Revitalizing a Mature Product/Service Line Can Add Life to the Cycle

After a while, even the most innovative product/service lines may begin to lose some of their luster and appeal, ultimately being perceived by the marketplace more as a commodity-like offering, rather than as a unique or differentiated product or service. Classic examples range anywhere from cameras, to computers, to consulting services. What was initially offered to the market as an innovative product or service, without any direct competition, can soon become just another product or service alternative among scores of increasingly competitive offerings.

It is for this reason that it is critical to understand where your organization’s service offerings stand in the perceptions of the marketplace at any given point in time. In many cases, it will be the new, innovative, “upstart” companies that are doing the bulk of the research and market testing prior to launching their new products and services, and not the companies that are still selling their older, more mature commodity-like offerings.

However, there may still be a great deal of life left in the more mature business lines that comprise the majority of your company’s product or service portfolio. Even better, these lines generally tend to be “proven” with respect to market acceptance, and may only need a gentle marketing “push” every once and awhile to stimulate additional market interest and sales. Even NASA uses a “mid-course correction” every now and then to ensure that its space vehicles get to their targeted destinations.

A further complication may also arise from the fact that many businesses that provide both products and services to the market often find that when sales or market share takes a downturn, they are unable to determine whether the decline is more related to problems with their products, problems with their services and support, or a combination of the two. However, more often than not, it is generally a combination of the two. While this is typically a fairly easy matter to resolve, it is one that can often lead to a costly and ineffectual failure if not approached properly.

Whenever a situation like this takes place, the organization should examine a number of critical areas through the execution of a carefully orchestrated research program, focusing on issues such as:

  • An assessment of the changing, evolving or emerging customer/market needs, requirements, preferences, perceptions and expectations associated with its mature product/service offerings;
  • The identification of specific new or value-added product features, characteristics and attributes (e.g., functionality, quality, reliability, modularity, packaging, etc.) that could redefine the mature products; and the corresponding features, characteristics and attributes that could similarly redefine the levels of service required to support these products from the customer’s perspective (i.e., professional services, Web-based self-support, etc.); and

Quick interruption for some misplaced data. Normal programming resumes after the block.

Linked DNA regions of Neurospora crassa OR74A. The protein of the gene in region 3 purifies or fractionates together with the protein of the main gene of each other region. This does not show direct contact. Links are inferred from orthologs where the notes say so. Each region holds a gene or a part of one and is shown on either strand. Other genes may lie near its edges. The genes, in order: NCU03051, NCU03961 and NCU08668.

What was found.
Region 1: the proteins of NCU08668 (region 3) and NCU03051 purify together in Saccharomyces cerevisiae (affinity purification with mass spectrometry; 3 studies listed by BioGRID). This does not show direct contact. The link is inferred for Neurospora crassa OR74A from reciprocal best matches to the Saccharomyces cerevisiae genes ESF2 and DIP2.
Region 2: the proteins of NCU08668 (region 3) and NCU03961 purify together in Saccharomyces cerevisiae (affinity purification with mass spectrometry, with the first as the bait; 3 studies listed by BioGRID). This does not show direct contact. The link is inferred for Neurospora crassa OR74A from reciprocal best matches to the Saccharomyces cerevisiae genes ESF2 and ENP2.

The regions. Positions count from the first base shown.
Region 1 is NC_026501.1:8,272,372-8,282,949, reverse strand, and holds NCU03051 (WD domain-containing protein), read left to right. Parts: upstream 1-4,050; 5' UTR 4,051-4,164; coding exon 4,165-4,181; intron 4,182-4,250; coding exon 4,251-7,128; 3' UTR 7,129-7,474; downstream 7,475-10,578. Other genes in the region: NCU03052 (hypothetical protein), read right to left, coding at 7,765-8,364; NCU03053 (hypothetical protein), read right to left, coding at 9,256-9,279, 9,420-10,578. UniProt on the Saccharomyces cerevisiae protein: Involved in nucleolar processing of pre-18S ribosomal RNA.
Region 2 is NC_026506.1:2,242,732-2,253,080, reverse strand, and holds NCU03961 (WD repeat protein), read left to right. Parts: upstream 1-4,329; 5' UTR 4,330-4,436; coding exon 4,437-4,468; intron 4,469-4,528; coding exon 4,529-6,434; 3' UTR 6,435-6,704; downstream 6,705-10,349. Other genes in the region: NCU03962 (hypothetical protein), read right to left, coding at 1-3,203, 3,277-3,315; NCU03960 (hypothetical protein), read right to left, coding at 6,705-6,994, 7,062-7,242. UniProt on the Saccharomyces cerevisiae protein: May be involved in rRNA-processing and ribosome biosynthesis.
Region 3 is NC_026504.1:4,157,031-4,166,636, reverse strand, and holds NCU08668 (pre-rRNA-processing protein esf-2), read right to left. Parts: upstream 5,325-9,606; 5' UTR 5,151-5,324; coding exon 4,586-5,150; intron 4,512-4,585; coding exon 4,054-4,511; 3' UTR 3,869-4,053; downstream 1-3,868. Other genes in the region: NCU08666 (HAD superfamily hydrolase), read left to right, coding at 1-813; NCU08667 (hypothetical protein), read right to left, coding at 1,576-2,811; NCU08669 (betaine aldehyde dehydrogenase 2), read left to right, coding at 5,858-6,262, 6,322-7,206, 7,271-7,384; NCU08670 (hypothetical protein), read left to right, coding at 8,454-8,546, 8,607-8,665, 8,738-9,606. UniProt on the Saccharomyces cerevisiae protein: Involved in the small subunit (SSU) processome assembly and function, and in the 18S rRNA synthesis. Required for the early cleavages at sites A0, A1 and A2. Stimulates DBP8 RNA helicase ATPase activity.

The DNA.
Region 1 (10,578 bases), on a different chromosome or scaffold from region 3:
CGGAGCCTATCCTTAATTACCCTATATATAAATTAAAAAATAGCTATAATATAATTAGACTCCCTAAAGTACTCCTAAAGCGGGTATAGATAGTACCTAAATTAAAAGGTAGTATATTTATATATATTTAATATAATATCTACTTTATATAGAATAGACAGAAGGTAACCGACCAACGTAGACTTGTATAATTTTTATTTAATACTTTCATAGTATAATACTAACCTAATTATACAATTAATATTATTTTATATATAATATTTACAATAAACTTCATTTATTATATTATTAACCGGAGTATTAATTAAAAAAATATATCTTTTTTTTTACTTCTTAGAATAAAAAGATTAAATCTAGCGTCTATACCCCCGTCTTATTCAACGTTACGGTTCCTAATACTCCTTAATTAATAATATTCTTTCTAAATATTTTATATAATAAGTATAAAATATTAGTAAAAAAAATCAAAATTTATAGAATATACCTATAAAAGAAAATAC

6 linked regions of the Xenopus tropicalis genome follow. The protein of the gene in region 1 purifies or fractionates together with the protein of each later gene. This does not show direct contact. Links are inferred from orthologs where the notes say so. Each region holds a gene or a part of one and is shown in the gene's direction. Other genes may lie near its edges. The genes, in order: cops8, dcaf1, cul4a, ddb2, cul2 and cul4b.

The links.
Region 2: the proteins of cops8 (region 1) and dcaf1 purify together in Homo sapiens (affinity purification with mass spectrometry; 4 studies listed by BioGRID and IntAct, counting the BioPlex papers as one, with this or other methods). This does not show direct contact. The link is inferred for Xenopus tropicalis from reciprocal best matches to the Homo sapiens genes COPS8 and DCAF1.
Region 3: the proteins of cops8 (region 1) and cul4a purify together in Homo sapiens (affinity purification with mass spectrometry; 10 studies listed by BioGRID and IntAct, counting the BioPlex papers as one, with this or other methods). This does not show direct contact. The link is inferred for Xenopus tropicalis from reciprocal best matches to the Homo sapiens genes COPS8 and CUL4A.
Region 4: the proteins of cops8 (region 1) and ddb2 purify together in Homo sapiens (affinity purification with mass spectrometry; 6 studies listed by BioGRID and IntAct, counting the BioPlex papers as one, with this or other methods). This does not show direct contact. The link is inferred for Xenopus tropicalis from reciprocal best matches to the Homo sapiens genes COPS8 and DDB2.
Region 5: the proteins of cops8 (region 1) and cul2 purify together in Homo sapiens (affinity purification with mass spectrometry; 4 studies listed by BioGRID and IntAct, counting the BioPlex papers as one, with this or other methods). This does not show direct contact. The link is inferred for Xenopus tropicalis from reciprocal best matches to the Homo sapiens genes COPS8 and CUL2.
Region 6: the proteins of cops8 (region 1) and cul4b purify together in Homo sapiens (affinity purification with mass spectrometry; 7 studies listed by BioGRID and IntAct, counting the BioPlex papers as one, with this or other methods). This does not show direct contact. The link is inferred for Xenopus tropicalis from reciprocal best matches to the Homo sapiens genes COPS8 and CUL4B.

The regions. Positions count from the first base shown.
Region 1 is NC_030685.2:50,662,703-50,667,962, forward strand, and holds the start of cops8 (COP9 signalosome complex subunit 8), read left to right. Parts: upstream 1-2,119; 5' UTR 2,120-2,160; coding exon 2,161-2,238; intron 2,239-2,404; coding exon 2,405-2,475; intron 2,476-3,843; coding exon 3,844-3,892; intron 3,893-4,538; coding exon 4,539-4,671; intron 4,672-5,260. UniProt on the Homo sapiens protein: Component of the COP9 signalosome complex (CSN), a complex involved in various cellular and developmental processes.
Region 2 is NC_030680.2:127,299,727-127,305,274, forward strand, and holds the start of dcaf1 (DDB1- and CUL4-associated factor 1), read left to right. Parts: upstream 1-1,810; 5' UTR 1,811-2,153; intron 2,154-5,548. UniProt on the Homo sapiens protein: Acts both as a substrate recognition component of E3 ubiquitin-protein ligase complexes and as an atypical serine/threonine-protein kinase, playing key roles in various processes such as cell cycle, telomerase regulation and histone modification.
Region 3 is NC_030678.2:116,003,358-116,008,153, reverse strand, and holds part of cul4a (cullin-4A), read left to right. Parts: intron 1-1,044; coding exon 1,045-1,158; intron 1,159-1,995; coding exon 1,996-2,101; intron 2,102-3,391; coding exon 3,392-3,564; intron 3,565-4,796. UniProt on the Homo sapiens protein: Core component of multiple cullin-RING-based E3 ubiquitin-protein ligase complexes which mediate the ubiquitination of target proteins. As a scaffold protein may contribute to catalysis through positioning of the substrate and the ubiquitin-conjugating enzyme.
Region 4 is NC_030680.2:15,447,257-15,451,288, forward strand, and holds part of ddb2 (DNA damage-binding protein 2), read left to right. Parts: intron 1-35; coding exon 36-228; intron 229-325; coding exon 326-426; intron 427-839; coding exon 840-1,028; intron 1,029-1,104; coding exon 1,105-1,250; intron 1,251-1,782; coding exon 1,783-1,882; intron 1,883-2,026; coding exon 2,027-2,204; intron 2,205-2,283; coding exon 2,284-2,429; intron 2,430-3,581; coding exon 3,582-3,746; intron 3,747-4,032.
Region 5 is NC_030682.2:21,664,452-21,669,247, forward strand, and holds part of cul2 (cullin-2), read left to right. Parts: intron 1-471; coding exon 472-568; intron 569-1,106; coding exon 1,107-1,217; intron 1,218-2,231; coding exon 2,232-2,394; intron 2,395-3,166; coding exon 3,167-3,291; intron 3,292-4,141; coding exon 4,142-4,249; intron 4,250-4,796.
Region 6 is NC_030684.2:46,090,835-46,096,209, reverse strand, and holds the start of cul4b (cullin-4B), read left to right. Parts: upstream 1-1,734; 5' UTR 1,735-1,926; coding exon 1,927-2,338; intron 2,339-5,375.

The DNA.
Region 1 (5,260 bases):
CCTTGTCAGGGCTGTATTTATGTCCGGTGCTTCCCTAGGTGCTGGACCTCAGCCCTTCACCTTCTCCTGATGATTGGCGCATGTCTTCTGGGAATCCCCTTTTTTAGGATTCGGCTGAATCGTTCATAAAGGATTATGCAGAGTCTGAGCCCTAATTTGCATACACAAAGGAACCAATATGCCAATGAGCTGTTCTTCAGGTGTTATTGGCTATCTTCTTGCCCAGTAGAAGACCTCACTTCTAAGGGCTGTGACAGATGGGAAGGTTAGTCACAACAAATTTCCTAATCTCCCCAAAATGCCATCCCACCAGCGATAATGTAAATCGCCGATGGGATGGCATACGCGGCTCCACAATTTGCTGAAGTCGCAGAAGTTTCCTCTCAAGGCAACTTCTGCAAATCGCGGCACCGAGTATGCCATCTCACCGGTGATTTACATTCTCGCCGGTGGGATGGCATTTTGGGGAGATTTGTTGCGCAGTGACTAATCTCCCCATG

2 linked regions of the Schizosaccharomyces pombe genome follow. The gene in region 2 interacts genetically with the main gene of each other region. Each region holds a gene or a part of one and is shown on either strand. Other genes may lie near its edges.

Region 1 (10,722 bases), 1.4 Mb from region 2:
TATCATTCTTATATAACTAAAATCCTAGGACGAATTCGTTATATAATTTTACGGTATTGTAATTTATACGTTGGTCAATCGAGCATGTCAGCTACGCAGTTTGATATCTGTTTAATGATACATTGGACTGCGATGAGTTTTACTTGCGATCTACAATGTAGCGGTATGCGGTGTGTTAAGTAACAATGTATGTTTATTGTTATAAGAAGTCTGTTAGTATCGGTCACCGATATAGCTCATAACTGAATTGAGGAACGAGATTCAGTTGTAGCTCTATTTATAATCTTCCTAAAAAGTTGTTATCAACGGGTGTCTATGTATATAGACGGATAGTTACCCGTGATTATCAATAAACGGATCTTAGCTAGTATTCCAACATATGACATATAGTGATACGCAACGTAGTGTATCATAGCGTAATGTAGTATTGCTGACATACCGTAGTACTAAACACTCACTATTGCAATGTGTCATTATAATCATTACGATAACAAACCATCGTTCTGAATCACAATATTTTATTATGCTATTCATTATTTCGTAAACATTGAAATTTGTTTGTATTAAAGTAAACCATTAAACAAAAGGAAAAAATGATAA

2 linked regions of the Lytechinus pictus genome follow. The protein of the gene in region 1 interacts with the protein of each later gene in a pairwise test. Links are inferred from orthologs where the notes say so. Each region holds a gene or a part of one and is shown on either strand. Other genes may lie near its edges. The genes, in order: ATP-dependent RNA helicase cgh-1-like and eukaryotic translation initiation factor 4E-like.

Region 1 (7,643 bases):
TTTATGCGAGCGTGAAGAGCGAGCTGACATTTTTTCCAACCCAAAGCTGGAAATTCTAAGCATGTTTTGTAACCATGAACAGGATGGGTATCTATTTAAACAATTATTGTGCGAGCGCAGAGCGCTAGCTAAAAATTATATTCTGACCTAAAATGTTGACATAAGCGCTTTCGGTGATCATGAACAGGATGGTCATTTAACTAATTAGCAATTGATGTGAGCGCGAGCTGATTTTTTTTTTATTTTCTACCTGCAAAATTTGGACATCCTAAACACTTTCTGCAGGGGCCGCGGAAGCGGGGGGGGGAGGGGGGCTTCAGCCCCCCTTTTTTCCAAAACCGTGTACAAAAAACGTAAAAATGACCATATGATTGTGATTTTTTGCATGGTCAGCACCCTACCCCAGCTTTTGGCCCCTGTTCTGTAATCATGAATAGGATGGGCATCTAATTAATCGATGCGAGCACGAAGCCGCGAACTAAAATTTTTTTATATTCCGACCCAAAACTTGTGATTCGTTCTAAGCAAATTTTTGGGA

• Suggested, or recommended, improvements to the existing products and support services required to address these changing and evolving needs.

The results of a program of this nature would be extremely useful to the organization’s sales and marketing management in terms of their ultimate ability to:

  • Modify and enhance the historical product and service offerings to address the changing levels of market demand and requirements;
  • Project the likelihood of customers switching to new, redefined or replacement, products and services in the near- and long-term future;
  • Develop a plan for migrating to new product and services offerings to reflect the evolving needs and requirements of the market;
  • Identify and cultivate expanded and/or redefined target markets based on the identified patterns of “core” vs. “value-added” product/service preferences and user perceptions;
  • Strengthen the overall product/service awareness and image in the marketplace through a program of heavily promoted refinements, enhancements and/or modifications based on the study findings; and
  • Monitor the ongoing positioning of the product/service offering in the marketplace in order to determine when it may no longer be profitable to support it.

More specifically, the primary objectives of the organization should be to first, identify the changing customer needs, requirements, preferences, perceptions and expectations that can be used to assess and “fine tune” the overall strategic and market position of the company’s historical product and service lines; and second, to ensure that the company can continue to effectively market these mature products and services, with a compelling promotional “spin”, and to the appropriate market segments.

A comprehensive examination of these key issues could lead to the development of a set of strategic and tactical recommendations for action with respect to defining/redefining the preferred product features, characteristics and attributes, and the corresponding customer service and support requirements. The recommendations would be developed to address:

  • The magnitude of the impact on the organization’s existing product/service lines resulting from the projected differences between historical and future market demand and purchase patterns in an expanded/redefined market base; and
  • The identification, assessment and prioritization of expanded/redefined product/service features, characteristics and attributes that would serve to support any recommended changes, modifications and/or enhancements to the company’s existing product and service lines.